Be Mindful of These 6 Church Integration Trends

Fewer people are religious and fewer churches are being built. So why is the house of worship market looking up?

It’s a good news/bad news scenario for the house of worship (HOW) integration market as 2015 draws toward an end. There are signs of growth, but the momentum pales in comparison to the market’s early 2000s heyday.

AV systems are often added during the new-construction phase and there aren’t a lot of new churches being built in North America currently, according to 2015 NSCA Electronic Systems Outlook – Summer Edition. “What growth there is will likely be renovation, as newly formed congregations move into vacated retail space or reoccupy church buildings abandoned by other faiths,” it notes.

There is good news on the horizon, however. “As the housing market continues its growth trend and wages improve, we expect growth to improve somewhat through 2019,” the NSCA report continues.

For the glass-half-full crowd, there are other reasons to be optimistic about HOW integration. Many of those smaller, converted worship spaces are affiliated with larger churches. As such, there’s significant demand for streaming video of church services, also known as multi-site churches.

Let’s take a look at some trends affecting the HOW integration market.

1. Mega-churches are not a stronghold of growth like they used to be. This is the glass-half-empty take on demand for multi-site churches. On average, church project seating capacities once reached up to 3,000. However, with the growth of AV technology in the HOW market many projects include fewer than 1,000 seats, allowing them to focus on their technology upgrades that will enable them to better-reach a large audience.

2. The market construction is set to increase over the next few years. “Better times lie ahead,” said NSCA executive director Chuck Wilson during a recent CI webcast, in regards to the rising HOW market. NSCA tracks construction trends in several commercial markets, including worship (see graph). In 2008, the market was down 4.2 percent, 14 percent in 2009 and 2010, 20 percent in 2011, 11 percent in 2012, 8 percent in 2013 and 2 percent in 2013. The good news is that the numbers are projected to keep increasing through [2019].”

3. Churches can build small and broadcast to multiple satellite campuses. The HOW market has almost completely shifted their projects to upgrading their technology. Instead of focusing on building mega churches, the market can shift its focus to engaging its audience via satellite. Being able to reach multiple campuses makes it easier for people who are unable to physically be at church every Sunday.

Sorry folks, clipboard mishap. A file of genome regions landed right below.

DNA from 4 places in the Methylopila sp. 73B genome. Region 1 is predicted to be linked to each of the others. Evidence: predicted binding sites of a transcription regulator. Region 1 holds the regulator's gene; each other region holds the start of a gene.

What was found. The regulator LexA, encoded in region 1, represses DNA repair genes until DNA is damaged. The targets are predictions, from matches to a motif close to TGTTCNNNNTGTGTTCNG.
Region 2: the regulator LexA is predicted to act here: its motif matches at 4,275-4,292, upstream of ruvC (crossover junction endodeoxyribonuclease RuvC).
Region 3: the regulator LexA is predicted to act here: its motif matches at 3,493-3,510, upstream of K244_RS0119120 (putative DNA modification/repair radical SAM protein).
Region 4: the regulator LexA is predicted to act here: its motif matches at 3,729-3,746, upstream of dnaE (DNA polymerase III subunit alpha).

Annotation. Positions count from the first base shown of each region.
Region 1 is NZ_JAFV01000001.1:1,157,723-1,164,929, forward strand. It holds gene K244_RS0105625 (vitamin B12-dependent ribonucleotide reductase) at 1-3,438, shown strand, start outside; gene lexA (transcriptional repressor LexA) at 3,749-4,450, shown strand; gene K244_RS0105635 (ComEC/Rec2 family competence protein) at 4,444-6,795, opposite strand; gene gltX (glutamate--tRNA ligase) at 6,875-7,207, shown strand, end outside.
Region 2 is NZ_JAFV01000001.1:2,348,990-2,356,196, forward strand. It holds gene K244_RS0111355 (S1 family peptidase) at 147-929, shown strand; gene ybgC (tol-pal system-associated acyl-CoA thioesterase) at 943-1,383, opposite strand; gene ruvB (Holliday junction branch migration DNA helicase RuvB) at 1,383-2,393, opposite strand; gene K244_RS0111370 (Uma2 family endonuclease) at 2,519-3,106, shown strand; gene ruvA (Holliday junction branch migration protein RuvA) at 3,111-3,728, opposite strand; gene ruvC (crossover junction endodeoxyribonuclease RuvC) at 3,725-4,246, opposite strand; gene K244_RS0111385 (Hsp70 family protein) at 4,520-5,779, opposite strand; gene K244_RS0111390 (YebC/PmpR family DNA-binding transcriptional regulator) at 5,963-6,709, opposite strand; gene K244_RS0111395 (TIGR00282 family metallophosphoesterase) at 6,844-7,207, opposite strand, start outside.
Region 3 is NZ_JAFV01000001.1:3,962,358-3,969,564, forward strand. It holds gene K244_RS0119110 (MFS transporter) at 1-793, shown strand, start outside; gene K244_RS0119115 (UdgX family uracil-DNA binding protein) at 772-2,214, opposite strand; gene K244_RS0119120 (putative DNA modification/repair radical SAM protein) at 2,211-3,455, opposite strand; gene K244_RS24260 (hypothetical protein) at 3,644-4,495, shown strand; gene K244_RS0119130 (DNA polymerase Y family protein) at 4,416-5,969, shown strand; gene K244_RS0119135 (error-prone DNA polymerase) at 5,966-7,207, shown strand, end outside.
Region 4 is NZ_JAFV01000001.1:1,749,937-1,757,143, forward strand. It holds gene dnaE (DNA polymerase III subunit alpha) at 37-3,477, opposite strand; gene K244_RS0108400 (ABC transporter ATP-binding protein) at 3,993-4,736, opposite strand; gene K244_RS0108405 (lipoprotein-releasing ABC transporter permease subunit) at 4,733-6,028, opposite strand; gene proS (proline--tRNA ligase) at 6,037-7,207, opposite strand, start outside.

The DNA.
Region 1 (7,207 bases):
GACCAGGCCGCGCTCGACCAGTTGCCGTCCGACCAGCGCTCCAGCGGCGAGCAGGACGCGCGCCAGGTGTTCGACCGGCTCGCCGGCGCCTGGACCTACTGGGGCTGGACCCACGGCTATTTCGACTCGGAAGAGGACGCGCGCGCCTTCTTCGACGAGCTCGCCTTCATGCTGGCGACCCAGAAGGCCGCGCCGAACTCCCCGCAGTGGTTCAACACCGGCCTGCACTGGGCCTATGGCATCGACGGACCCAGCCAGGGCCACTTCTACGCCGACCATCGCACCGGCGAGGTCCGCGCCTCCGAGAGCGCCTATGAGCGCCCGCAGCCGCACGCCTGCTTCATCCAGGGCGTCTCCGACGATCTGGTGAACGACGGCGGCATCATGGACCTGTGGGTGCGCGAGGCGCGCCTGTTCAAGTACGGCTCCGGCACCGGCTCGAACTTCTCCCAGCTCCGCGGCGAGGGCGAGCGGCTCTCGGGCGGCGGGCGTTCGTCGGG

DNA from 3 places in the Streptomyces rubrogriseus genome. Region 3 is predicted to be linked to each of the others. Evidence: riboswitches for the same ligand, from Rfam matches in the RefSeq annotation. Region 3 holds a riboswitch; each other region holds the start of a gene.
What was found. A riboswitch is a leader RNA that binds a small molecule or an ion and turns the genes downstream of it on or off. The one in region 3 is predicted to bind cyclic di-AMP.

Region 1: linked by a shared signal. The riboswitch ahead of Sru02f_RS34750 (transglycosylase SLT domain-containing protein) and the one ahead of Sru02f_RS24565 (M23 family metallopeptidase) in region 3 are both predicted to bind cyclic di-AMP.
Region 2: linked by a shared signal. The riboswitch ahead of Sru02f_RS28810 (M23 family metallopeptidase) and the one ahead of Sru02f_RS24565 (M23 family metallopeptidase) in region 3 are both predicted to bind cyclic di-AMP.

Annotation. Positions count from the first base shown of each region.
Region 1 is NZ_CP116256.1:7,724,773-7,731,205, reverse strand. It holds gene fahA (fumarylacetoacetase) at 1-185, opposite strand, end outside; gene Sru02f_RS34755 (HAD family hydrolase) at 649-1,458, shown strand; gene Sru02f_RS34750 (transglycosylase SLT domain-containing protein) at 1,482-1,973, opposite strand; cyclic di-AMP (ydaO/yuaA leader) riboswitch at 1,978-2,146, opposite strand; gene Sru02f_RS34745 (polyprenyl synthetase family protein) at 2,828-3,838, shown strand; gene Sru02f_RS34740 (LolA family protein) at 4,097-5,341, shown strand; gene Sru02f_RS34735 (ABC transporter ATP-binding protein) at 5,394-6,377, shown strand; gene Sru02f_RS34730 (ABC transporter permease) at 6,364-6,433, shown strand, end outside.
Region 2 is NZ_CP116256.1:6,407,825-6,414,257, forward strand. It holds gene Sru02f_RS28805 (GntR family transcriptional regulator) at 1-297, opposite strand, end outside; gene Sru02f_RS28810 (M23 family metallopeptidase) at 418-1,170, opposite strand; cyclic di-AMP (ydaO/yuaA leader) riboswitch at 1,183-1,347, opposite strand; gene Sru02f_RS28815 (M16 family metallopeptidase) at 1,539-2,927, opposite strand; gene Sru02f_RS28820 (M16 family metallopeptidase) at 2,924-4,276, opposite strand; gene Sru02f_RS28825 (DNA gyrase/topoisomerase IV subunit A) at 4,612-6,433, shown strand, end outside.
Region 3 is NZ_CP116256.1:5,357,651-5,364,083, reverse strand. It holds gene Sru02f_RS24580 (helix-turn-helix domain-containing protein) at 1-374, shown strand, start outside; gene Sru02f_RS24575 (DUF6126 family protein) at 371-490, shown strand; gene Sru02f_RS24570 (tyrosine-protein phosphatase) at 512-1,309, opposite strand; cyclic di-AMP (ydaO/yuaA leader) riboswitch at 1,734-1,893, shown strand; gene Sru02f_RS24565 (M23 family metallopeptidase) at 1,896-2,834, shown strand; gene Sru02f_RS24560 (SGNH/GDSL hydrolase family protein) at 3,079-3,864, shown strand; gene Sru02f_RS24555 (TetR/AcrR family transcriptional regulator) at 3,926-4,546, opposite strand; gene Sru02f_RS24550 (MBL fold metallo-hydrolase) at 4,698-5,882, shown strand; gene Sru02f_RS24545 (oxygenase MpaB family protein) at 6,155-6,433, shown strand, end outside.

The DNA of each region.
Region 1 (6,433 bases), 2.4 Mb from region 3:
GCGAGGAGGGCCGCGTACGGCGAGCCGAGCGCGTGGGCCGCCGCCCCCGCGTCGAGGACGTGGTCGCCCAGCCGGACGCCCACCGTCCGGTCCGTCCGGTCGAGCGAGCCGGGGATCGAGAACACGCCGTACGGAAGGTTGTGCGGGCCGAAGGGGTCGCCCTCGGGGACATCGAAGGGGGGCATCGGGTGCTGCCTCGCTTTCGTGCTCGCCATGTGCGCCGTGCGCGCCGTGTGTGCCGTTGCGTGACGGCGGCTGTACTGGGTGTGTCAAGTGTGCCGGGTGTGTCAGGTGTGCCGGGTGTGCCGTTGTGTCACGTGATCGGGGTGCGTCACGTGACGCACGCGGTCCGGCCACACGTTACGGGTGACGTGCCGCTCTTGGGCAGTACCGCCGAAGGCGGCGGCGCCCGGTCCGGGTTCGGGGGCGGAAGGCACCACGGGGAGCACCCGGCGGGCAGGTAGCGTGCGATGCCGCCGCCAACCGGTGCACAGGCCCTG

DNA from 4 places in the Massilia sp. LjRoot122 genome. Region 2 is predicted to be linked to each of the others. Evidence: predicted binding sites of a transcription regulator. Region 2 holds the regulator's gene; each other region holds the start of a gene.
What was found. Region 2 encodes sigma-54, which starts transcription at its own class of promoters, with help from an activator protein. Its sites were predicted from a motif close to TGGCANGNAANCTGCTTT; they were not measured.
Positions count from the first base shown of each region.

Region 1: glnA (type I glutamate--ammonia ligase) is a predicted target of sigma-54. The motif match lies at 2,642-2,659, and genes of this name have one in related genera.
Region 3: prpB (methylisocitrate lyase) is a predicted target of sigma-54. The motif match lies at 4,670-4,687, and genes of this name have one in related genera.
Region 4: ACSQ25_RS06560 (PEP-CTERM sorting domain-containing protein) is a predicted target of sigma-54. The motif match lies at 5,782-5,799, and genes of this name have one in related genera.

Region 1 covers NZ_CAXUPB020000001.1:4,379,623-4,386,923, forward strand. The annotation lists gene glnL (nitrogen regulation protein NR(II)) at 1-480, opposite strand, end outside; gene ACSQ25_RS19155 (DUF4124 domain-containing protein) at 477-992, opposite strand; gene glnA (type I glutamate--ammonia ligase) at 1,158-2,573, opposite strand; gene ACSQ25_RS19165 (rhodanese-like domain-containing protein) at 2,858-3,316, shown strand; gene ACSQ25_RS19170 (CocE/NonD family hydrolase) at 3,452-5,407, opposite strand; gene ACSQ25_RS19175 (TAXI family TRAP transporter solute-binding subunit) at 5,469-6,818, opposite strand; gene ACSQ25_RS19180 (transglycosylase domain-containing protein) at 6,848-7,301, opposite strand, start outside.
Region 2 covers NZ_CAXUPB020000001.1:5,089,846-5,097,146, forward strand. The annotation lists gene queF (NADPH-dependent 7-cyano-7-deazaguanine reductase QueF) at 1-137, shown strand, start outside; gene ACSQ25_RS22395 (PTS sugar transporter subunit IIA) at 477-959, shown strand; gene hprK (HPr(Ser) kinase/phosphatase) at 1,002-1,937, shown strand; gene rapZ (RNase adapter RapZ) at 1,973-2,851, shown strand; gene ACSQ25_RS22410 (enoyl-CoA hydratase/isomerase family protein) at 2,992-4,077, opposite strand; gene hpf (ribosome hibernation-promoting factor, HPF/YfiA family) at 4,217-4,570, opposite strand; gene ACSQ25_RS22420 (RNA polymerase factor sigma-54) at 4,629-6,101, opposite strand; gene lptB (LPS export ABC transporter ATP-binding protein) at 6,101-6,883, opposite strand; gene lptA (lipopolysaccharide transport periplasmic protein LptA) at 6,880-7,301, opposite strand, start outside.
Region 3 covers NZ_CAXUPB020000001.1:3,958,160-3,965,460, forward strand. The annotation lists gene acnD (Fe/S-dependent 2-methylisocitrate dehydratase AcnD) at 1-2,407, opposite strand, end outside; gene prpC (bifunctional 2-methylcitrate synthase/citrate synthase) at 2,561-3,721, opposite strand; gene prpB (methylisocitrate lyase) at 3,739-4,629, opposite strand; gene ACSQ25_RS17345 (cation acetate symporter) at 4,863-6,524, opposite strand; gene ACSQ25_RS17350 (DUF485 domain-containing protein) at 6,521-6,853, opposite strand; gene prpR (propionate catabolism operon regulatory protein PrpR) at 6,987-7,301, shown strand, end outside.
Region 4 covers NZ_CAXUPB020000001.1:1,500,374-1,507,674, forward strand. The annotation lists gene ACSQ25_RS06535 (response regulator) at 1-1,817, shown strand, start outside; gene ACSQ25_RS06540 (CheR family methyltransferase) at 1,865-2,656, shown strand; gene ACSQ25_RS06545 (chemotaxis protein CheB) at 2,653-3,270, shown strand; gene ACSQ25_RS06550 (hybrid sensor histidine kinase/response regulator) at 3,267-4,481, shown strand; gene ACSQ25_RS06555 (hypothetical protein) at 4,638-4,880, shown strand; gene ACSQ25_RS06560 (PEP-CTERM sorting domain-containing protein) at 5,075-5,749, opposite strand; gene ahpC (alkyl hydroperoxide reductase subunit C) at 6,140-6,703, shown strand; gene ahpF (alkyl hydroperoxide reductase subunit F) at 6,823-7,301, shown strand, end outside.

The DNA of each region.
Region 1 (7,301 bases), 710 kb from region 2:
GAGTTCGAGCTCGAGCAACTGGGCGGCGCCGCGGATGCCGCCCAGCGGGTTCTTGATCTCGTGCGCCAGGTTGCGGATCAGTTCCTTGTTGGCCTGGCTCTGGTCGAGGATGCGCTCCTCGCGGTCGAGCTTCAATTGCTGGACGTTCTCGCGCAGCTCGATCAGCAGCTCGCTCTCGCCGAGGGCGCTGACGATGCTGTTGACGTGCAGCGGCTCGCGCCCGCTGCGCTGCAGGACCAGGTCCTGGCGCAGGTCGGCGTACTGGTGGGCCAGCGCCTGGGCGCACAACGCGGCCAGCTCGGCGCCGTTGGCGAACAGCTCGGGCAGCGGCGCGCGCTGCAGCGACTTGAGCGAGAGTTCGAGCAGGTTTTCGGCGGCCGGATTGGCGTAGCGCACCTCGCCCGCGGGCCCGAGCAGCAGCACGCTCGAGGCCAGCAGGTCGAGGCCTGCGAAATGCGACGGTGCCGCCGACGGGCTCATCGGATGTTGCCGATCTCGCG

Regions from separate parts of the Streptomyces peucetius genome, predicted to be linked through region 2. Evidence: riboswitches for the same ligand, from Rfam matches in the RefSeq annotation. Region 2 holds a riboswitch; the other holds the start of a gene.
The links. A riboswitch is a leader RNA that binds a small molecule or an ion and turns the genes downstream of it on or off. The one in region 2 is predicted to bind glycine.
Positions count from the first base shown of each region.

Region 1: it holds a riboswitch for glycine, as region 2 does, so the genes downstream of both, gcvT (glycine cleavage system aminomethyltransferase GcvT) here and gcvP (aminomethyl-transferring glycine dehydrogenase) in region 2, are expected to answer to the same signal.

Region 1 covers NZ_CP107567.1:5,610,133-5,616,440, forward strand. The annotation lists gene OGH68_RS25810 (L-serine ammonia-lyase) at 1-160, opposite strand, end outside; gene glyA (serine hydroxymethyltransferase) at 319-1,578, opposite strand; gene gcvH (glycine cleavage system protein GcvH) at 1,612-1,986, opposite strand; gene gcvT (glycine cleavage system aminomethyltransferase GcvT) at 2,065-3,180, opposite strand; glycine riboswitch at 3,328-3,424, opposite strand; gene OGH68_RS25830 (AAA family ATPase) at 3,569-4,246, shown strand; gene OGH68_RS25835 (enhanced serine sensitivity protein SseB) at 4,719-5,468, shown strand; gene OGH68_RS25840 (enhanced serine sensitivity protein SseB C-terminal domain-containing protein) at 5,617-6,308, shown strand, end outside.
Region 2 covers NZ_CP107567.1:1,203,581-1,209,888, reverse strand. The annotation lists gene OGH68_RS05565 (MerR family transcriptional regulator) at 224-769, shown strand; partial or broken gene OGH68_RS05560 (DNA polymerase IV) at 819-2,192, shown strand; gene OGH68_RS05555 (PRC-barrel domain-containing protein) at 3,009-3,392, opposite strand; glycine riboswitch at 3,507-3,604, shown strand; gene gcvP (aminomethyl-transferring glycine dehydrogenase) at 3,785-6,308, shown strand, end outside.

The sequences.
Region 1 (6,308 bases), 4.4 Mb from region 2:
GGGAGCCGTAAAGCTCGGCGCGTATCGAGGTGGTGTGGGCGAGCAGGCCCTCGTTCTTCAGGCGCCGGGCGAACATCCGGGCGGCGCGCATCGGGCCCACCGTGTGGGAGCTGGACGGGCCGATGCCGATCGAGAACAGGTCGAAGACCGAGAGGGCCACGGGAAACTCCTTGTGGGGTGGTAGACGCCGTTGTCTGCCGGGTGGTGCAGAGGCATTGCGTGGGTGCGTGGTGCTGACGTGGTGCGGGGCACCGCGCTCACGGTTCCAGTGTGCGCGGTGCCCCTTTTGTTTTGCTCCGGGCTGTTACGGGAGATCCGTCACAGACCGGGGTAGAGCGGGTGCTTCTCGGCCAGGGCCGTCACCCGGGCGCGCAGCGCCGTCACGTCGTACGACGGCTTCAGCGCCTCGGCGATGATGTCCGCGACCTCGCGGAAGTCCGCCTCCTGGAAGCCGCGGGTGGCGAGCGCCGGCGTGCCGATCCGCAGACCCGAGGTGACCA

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4. HOW is low on security and data requirements, but heavy on the theatrical presentation. With new technology upgrades, churches are able to focus on their presentation to its audience and make an impact with audio, video and lighting.

5. After several years of donations being down, HOW customers have started spending again. Now that the market is rising, many customers are beginning to spend money on these AV technologies to enhance the churchgoer’s experience, as well as reach an audience who are not physically in attendance.

6. HOW end users are dwindling. One reason there are fewer churches being built is that there are fewer people in North America that want to go to church. In its 2015 NSCA Electronic Systems Outlook, NSCA cites a Pew Research Center report indicating that the church-going public is declining.

“The percentage of adults (ages 18 and older) who describe themselves as Christians has dropped by nearly eight percentage points in just seven years, from 78.4 percent in an equally massive PEW Research survey in 2007 to 70.6 percent in 2014. Over the same period, the percentage of Americans who are religiously unaffiliated — describing themselves as atheist, agnostic, or ‘nothing in particular’ — has jumped more than six points, from 16.1 percent to 22.8 percent.”

Market Chatter

We asked 2015 CI Industry Leaders Top 5 Worship Integrators what it takes to suc-ceed in the house of worship (HOW) market.

Mike Landrum, CEO, Technical Innovation, Atlanta: “Our processes are well documented and followed to increase the likelihood of success.”

Jim Ford, president, Ford Audio-Video, Oklahoma City: “We have focused on being able to exe-cute after the sale and keep our promises for quality, timeliness and cost.”

Ben Mankin, president, Mankin Media, Franklin, Tenn.: “We work the HOW market hard, speak their language, ask what they need and want, have dedicated sales guys for that market and start upstream with the architect and urban planners designing their new space.”

Timothy Czyzak, president, iVideo Technologies, Cleveland: “Estimating labor, job costing, pipe-line activities, expense management, etc., are all thoroughly analyzed and allow our company to steadily manage.”

Matt Scott, president, OMEGA Audio Video, London, Ontario: “We’ve been able to bridge the gap between what’s normally found in many public and corporate places and provide them to the HOW market where they aren’t always thought of.”